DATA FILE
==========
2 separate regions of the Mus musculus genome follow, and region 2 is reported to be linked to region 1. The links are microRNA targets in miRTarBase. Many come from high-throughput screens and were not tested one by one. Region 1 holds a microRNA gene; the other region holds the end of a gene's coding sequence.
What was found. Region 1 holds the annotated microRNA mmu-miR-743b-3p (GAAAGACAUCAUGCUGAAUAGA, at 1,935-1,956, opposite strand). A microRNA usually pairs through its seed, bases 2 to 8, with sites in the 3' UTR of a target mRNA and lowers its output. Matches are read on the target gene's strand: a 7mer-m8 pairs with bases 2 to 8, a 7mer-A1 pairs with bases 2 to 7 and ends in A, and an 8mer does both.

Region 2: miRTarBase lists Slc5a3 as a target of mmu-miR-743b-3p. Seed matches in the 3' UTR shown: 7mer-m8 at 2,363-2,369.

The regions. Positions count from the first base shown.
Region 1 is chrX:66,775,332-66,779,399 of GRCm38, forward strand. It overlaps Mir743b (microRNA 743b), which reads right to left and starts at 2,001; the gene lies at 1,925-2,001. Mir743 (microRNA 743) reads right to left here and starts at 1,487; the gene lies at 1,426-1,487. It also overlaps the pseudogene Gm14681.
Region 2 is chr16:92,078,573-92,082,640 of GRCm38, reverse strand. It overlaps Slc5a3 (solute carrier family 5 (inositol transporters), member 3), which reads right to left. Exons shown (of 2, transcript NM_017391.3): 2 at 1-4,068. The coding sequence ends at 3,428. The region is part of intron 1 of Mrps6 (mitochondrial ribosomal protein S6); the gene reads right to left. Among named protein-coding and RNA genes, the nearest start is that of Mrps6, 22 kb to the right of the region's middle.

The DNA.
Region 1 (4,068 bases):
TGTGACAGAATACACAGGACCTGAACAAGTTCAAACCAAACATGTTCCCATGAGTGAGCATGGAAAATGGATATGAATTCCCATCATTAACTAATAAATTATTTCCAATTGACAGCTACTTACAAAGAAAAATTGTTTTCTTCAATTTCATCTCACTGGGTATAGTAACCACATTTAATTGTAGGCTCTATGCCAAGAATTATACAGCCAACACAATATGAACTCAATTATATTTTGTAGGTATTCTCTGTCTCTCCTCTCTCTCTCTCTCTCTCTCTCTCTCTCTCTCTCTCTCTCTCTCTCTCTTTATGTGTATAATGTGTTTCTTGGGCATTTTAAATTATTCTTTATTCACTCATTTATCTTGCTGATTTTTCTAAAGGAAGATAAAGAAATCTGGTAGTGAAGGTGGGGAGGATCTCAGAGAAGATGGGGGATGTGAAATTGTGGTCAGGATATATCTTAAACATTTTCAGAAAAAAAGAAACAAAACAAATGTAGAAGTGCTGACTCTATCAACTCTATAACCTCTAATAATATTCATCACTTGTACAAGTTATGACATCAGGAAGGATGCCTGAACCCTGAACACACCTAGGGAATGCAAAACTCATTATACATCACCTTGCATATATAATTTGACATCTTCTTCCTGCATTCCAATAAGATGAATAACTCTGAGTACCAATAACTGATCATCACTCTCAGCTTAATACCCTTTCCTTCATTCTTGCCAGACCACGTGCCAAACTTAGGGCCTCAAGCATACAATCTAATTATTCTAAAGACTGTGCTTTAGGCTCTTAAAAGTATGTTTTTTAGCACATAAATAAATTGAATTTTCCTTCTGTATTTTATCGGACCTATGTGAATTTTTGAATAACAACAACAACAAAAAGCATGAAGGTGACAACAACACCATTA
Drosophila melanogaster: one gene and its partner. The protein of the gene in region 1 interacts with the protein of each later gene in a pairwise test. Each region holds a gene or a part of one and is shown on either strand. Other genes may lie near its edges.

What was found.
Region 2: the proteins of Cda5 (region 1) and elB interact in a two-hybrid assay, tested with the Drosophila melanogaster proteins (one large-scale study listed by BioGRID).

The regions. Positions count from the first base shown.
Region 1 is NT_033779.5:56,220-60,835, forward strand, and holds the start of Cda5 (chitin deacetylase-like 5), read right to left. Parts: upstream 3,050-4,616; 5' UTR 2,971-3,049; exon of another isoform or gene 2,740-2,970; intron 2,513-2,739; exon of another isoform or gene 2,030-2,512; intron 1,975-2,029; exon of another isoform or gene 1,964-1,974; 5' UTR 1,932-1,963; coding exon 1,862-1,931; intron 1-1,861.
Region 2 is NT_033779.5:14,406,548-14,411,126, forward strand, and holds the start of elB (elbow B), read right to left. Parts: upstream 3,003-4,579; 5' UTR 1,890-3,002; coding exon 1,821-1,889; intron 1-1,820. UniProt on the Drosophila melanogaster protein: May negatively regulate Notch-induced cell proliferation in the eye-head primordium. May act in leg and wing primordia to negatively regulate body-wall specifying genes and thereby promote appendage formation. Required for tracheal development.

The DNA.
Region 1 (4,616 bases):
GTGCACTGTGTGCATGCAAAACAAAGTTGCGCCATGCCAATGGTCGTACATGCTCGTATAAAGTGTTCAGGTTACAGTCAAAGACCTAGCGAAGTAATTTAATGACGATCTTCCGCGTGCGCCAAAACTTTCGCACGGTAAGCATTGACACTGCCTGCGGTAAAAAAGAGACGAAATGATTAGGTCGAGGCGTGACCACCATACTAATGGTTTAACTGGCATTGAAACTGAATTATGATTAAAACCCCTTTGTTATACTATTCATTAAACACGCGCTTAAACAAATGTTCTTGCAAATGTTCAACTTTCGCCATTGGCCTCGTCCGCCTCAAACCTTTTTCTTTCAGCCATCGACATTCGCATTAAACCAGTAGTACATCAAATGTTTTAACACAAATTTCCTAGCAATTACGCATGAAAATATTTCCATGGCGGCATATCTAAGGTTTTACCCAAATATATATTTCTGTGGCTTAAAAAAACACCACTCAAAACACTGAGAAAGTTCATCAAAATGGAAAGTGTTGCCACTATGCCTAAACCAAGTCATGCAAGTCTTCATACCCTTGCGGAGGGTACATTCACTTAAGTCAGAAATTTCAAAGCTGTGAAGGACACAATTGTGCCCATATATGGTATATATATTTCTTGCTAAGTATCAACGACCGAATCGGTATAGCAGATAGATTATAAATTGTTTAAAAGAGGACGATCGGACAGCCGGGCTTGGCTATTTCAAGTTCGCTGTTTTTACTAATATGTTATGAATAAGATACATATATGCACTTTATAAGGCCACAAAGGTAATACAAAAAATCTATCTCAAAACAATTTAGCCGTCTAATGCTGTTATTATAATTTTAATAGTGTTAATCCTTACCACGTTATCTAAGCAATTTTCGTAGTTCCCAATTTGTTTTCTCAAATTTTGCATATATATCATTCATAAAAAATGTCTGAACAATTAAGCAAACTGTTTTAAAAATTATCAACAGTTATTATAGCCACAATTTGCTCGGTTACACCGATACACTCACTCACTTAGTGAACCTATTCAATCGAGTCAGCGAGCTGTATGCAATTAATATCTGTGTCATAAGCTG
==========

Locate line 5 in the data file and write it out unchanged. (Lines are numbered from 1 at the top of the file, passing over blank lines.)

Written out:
Region 1 is chrX:66,775,332-66,779,399 of GRCm38, forward strand. It overlaps Mir743b (microRNA 743b), which reads right to left and starts at 2,001; the gene lies at 1,925-2,001. Mir743 (microRNA 743) reads right to left here and starts at 1,487; the gene lies at 1,426-1,487. It also overlaps the pseudogene Gm14681.